Maître Pierre Laval, a French lawyer, was sentenced to death and faced a firing squad at the large prison of Fresnes, France, on October 15, 1945. The triggers were very willingly pulled by by fellow Frenchmen. Fresnes was the same prison where members of the French Resistance were held, tortured and shot during Laval's heyday.

Laval, a Frenchman, made all the wrong choices during the Second World War and even given allowances for stupidity, all of those choices had dire consequences for its intended victims, all fellow French citizens. His life was a waste of a good law degree, admitedly in a time and place where decisions and choises were hard to make, health if not life of state and family at stake almost daily.

When the Nazis broke through the Maginot Line in 1940, then rural France then Paris, they were quick to arrange a puppet and military government led by the soldier and World War 1 hero, Major Henri Philippe Pétain, first offshore in North Africa and then in the resort town of Vichy in central France. Pétain was the figure-head national hero and army chief but Pierre Laval was the bureaucrat and politician behind the farce of the Nazi puppet government in Vichy.

Pierre LavalIf nothing else, Hitler and his Nazis were good stage managers and they found in lawyer Pierre Laval, a very willing player in their nightmarish script.

Laval was born at Chateldon, France in 1883. As a young man, he was, as was the nation, engrossed in the events of the Dreyfus Affair, which finally ended in 1906 and which made Laval an avowed socialist.

Laval got his law degree at Dijon and then cut his lawyer teeth in Paris as a labour lawyer, especially defending unions. He got himself elected to the National Assembly of France in 1914 and served several terms as a socialist and pacifist, in an era and state where those titles attracted rather than scared away votes. He rose through the ranks of pre-war French governments and one accomplishments was arranging for an accord with the fascist government of Benito Mussolino in Italy. He mets with Stalin in Moscow and came out against the idea of a League of Nations protesting that diplomats are too polite to be honest, a point well taken but there was more, sinister more to Laval.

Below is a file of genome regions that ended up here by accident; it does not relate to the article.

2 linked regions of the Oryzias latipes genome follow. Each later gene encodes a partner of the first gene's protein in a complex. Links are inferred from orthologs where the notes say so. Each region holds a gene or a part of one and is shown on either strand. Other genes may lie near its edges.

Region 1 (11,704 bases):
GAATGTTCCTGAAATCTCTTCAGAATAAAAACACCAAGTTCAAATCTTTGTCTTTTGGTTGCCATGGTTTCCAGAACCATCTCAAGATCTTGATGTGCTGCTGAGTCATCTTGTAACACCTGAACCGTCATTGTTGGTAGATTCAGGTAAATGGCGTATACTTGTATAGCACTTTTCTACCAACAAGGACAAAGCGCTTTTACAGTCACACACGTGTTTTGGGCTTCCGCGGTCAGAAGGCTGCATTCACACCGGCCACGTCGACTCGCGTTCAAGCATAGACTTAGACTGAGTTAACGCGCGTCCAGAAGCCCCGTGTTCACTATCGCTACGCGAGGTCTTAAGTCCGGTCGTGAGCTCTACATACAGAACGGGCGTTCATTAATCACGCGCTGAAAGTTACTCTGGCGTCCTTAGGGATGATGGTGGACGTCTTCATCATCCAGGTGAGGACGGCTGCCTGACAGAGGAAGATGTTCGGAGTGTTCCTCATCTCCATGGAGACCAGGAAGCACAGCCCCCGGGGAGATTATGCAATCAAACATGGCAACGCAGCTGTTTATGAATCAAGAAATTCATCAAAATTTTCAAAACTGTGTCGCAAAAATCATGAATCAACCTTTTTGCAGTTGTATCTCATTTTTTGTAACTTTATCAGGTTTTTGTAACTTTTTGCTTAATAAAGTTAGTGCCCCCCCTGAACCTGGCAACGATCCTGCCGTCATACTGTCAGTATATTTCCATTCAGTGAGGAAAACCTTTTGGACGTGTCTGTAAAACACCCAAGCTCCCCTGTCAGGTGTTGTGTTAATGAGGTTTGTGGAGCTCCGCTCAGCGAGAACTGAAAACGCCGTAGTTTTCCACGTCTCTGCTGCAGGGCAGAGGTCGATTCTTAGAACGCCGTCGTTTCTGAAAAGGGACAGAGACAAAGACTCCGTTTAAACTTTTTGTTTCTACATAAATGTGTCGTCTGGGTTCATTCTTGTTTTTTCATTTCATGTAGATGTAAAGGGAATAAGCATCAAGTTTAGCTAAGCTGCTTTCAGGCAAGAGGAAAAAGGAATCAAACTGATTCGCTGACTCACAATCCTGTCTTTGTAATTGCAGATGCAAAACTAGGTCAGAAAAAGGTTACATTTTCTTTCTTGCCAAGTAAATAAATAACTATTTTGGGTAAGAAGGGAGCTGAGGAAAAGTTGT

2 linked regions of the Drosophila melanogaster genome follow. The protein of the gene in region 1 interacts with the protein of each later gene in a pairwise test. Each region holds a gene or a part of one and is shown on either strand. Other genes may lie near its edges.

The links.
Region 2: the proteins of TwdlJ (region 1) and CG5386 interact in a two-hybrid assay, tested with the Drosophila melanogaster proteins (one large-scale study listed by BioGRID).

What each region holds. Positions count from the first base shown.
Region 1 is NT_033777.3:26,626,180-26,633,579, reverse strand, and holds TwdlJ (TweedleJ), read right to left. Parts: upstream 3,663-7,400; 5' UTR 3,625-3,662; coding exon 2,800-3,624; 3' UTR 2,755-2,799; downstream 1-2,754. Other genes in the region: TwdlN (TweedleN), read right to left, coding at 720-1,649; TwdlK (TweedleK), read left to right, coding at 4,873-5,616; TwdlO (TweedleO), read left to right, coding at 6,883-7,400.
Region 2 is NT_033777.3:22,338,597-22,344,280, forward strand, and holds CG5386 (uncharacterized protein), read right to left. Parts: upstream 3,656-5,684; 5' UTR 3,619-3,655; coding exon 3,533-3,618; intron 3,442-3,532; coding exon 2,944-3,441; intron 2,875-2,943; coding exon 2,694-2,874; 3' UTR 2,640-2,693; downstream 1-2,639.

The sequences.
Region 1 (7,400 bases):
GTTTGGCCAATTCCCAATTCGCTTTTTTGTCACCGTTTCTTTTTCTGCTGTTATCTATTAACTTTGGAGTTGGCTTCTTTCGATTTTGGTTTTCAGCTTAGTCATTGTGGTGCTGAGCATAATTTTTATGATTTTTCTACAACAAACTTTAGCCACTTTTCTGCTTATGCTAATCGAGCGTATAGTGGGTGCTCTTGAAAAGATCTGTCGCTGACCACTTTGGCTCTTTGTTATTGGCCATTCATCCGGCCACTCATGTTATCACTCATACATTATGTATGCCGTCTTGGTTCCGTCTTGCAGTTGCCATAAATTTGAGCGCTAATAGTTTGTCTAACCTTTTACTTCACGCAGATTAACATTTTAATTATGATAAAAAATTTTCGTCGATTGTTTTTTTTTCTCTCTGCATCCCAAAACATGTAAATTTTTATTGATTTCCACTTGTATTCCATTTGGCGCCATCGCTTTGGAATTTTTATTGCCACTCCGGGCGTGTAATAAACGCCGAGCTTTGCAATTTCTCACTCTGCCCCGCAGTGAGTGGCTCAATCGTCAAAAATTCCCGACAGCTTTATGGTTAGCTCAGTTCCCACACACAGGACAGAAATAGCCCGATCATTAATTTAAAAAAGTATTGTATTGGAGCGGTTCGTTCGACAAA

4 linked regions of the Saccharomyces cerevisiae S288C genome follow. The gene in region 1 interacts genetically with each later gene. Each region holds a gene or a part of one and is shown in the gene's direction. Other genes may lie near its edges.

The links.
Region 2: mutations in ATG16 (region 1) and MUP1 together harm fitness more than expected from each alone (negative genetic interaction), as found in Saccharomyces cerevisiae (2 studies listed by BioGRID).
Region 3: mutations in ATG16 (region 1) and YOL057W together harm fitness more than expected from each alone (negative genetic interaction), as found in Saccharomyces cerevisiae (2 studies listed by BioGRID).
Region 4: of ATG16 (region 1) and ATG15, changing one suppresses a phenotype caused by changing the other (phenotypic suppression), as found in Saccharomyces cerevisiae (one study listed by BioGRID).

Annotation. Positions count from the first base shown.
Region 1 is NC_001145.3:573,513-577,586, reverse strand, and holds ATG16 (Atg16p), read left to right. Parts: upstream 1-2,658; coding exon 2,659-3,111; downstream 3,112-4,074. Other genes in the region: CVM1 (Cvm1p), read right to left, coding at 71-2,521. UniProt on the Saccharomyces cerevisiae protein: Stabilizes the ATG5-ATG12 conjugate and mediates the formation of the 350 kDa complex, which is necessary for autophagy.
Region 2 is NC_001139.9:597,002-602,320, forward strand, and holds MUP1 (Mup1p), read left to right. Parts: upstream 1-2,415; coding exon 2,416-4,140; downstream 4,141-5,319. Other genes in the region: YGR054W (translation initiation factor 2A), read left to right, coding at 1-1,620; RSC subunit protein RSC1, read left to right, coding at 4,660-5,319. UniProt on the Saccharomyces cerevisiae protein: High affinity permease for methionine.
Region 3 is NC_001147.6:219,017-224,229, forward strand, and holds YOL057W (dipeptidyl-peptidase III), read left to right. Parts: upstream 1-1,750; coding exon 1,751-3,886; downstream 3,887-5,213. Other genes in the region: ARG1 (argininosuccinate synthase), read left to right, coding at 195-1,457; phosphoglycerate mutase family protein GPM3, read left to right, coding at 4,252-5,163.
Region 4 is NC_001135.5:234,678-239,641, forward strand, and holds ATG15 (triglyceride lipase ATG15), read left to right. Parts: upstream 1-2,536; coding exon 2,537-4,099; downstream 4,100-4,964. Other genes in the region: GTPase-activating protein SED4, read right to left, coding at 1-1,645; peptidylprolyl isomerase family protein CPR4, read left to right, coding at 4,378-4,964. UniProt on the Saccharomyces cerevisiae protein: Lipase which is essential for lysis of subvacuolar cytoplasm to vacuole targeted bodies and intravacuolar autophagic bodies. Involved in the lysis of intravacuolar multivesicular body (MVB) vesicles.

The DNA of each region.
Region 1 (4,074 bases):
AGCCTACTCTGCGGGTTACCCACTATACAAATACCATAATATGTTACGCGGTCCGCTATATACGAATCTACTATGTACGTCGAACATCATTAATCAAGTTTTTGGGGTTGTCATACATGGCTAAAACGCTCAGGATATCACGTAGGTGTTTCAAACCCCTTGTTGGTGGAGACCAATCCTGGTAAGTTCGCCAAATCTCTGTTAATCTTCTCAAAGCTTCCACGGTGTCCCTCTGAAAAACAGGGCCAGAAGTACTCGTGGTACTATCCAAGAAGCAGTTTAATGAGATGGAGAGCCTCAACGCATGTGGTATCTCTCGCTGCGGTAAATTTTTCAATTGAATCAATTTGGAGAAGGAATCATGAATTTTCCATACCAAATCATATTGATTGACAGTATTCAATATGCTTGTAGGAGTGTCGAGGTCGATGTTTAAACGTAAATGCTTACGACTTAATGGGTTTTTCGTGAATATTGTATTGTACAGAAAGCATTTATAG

In 1932, Pierre Laval was on top of the world, named Man of the Year by the American weekly magazine Time.

After the blood spilt as the German Nazi war machine, SS and Gestapo in tow rolled and cowered France, and by then safely ensconced in Vichy, Laval, was one of the highest ministers in Petain's puppet government. That France could forgive and work with Adfolf Hitler and his Nazis was one of his favourite refrains. He visited Hitler at Montoire, Central France on October 22, 1940 to promote this ludicrous idea of cooperation between his conquered nation and conqueror/occupier Nazi Germany. By all appearances, Laval was not speaking with gun to his temple but was genuinely sincere in the idea of the Nazification of France.

Once, he went even too far for Pétain who had him dismissed and arrested but the Germans, mainly in black suits and red bands of the Gestapo, got their inside man released and back to his seat of power.

Petain and Pierre LavalIn August 1941, his fellow Frenchmen keenly aware of the traitorous leanings of this French avocat, tried to assassinate Laval near Versailles but missed, unfortunately for history. Laval was soon back leading the Pétain government, again with Nazi persuasion. By 1942, he was all but president of the puppet government with the obvious backing of the German Nazis and their ubiquitous SS officers,

Laval, rather than bend back for France, seemed to go off the deep end. He made public statements for a Nazi German victory over the Allies. This, he said, to halt the spread of communism.

Most horrifically, he encouraged the round-up of French Jews, including children, to be exported to Germany to be triaged and then given to concentration camps. He also set up a puppet government militia to chase down and report on any and all of the frequent French Resistance activities.

He was arrested by the Nazi Gestapo with the rest of the Vichy/Pétain government when the Allies landed at Normandy and taken to Singmaringen, Germany. But when the Allies persisted on advancing even onto German soil, Laval tried managed to escape but not to France. He wasn't that stupid. He ran instead to Spain and sought asylum but was rejected and returned to France.

He was tried in a trial that last five days (October 4-9, 1945), convicted of collaboration with the Nazis and given the death penalty. He tried to commit suicide in his prison cell using poison but he was alive when his body was riddled with French bullets, a firing squad execution for the hated French lawyer, on October 15, 1945.

A week later, Time magazine ran this story:

"Devil's Advocate. Last week Pierre Laval came to judgment. With him came none of the dreadful pity, the sense of terrible duty that had been in every Frenchman's heart during the trial, death sentence and commutation to life imprisonment, of old Marshal Henri Pétain. The elimination of Pierre Laval, a necessary chore, might have been a satisfying vengeance. He made it a shameful farce. The sunken-cheeked, 62-year-old Auvergnat wore his usual white tie, looked more than ever like a peasant dressed in untidy Sunday clothes."


  • Assemblee Nationale de la France, Pierre Laval, biographie [retrieved on April 9, 2013 from].